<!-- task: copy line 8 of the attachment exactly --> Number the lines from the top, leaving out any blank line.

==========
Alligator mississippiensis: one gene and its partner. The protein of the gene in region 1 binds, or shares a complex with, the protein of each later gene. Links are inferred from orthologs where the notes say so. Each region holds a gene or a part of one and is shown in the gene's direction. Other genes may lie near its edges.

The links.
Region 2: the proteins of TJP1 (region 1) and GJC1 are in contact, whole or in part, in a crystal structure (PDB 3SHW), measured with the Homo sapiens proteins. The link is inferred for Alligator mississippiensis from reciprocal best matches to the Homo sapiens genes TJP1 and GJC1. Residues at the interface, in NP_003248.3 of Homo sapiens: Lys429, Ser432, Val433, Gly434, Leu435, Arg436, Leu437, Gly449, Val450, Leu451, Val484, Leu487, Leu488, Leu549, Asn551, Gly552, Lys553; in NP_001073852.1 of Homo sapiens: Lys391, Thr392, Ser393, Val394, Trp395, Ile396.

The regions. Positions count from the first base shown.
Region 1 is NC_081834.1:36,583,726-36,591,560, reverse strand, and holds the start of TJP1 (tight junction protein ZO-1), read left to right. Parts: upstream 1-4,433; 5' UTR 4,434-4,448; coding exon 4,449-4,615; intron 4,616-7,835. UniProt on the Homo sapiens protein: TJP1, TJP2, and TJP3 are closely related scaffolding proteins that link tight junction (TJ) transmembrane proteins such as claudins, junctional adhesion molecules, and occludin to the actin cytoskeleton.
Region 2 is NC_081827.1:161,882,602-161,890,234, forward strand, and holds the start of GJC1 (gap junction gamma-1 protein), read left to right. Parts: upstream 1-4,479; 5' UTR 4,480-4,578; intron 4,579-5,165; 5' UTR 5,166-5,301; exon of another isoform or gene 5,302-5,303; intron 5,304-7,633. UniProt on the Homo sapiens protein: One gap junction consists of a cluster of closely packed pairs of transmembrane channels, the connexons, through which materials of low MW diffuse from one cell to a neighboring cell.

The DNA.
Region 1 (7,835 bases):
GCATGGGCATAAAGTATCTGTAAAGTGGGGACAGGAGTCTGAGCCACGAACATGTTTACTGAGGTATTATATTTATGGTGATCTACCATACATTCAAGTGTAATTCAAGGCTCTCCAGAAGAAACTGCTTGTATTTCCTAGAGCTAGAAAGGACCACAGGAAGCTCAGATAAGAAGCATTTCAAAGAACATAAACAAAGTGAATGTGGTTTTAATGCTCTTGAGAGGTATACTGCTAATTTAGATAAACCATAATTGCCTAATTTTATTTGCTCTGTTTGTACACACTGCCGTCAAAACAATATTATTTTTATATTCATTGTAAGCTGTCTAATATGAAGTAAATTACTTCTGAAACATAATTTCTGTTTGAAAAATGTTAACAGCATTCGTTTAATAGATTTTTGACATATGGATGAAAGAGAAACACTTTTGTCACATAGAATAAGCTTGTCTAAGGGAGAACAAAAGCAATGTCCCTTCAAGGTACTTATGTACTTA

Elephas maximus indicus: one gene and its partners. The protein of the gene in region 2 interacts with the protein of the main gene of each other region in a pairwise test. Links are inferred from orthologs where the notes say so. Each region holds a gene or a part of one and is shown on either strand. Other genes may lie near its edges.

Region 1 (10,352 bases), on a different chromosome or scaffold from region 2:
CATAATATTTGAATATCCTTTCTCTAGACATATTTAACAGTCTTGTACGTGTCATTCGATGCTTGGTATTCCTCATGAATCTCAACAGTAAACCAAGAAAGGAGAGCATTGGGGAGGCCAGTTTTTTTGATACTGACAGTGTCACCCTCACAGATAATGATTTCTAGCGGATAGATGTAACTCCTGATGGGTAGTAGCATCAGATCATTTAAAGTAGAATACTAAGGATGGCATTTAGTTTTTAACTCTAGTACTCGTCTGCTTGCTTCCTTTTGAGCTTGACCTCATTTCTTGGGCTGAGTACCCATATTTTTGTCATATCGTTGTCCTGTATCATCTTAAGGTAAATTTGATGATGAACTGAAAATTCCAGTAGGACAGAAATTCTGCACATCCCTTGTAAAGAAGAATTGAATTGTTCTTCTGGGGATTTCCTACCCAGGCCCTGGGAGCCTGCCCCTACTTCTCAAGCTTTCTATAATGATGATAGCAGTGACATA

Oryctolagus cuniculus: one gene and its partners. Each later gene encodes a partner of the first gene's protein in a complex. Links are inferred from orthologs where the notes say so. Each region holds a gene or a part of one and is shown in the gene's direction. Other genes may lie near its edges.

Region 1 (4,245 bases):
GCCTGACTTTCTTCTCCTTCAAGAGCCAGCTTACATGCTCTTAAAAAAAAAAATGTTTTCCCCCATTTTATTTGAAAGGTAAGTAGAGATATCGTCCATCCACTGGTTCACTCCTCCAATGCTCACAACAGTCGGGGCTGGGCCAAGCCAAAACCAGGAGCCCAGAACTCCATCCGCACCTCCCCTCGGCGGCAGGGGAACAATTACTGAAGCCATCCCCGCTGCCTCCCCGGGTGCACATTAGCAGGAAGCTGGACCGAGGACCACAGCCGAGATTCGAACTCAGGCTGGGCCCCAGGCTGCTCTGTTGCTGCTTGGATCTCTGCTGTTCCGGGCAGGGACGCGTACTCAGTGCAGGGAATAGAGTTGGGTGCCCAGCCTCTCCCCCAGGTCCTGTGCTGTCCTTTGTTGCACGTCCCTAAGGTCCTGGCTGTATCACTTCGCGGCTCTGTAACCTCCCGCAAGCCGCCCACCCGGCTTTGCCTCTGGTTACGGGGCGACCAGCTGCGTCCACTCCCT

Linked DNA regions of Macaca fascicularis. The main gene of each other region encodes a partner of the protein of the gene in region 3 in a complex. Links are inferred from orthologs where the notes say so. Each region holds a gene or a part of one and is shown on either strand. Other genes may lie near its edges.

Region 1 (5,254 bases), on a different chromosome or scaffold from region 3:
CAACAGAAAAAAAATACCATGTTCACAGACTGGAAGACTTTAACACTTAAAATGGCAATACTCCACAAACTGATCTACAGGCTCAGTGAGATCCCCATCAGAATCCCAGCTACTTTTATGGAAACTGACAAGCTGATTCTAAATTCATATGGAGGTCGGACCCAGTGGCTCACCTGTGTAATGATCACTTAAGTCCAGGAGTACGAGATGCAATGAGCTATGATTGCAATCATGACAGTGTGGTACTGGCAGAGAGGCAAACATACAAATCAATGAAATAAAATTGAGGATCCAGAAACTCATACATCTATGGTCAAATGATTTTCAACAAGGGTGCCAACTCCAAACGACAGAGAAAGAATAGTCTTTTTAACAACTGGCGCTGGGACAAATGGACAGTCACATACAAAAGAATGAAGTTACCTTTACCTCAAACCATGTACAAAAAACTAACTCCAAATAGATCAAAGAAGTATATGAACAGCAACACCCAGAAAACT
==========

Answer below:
Region 1 (7,835 bases):